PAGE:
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Funmi Iyanda: The People’s Advocate

Interview News

Funmi Iyanda: The People’s Advocate


Funmi_2Funmi Iyanda’s office at the Okupe Estate, Maryland was enveloped in quietness on a sunny Friday afternoon. The reception was relatively busy as the receptionist was attending to two people before me. While I was waiting to be ushered into her office, I seized the opportunity to visit the restroom. I walked past her while she was giving instructions to one of the guys seated behind the computer. Her tall slim frame was noticeable as she was clothed in a white shirt. “Eniola, I am ready when you are,” she tells her publicist.

Eniola ushered me into her office, which is few steps away from the main working area. As I settled comfortably into the seat in front of her, I could not help but admire her courage and natural beauty. Perhaps my gaze was so piercing she asked: “What is going through your mind as you are looking at me?” She knew my stare was pregnant with meaning. Her wide eyes stayed on me while the interview lasted. She never baited an eyelid. There was no sign of intimidation whatsoever in those eyes.

Funmi started her TV show with New Dawn on 10 before it moved to the NTA network service under the name: New Dawn with Funmi. Now, she has moved out of the studio with her new talk show on DSTV, Talk with Funmi. All she wants to do is to tell the story of real people, the common men and women— their hopes, frustrations, dreams and survival against all odds.

Through her show, she has been able to let ordinary men and women on the street know they matter regardless of what people think or say about them. “People will treat you badly as long as you allow them to treat you badly,” she said.  “I want to show people that they are ‘people’ and they matter. If the after effect of the show is for people to know that they should get their voice heard, it will be good. One of the things that I wanted to do is to do a special series on nationhood, electioneering, e.t.c. I have many plans.”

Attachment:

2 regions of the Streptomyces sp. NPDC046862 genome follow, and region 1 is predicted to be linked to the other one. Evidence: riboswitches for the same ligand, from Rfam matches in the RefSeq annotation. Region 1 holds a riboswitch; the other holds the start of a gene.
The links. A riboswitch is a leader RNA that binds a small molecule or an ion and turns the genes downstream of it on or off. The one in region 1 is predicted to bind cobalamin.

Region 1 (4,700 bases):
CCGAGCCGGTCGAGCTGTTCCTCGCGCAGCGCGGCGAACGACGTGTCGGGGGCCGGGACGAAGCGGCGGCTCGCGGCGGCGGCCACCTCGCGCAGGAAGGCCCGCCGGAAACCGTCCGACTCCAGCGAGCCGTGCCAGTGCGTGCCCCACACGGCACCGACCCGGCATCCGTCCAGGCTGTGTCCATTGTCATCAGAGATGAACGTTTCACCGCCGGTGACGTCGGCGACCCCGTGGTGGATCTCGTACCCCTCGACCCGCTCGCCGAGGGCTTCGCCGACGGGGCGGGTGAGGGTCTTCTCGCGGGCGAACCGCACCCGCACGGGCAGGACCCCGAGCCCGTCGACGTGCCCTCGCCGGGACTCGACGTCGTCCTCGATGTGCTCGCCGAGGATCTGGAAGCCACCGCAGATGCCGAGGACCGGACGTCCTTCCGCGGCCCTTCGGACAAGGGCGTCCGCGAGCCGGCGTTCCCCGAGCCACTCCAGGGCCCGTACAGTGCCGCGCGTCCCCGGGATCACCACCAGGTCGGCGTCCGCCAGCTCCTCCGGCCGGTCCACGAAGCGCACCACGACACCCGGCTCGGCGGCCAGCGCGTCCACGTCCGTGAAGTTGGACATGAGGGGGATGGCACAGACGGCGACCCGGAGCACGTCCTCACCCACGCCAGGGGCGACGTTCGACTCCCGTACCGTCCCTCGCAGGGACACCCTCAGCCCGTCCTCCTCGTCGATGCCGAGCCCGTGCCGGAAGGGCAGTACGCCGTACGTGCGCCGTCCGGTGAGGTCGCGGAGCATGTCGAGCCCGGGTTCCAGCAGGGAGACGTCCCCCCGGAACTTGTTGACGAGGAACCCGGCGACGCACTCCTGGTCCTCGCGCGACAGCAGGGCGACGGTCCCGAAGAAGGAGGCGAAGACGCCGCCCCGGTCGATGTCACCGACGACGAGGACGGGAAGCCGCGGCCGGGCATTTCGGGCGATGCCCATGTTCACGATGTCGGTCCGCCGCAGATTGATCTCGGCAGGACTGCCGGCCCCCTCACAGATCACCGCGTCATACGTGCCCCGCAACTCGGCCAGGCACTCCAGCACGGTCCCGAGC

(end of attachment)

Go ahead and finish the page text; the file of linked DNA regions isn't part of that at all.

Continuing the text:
Funmi’s intention  has always been to give people a voice because she wants people find worth, for their lives and achieve their goals. “I have never been away from the people,” she told me frankly. “I have been told by friends to tint my car windows, but I don’t want it. I don’t want to be the kind of person who can’t walk into Tejuosho or Ajangbadi market. I did not realise how badly decayed the infrastructure in Nigeria were until I got on the road. If Lagosians complain about Lagos, they are in heaven compared to other parts of Nigeria. I had also forgotten how beautiful Nigerians are not only physically but in their person so encountering them one-on-one was a reminder of what was not working and what was and it gave me hope because if we are visionary, some of these things can be solved its just that we have not developed the will. I think vision and courage is what we need.”

Through Talk with Funmi, she seeks to tell the true Nigerian story through the eyes of the people. Therefore, she does not celebrate people rather she tells their story. “I don’t choose to celebrate; I choose to tell the story. It’s not my call to celebrate; it’s the audience that will choose. I will definitely do a lot of stories on Lagos for sure because it is the creative hub of Nigeria.”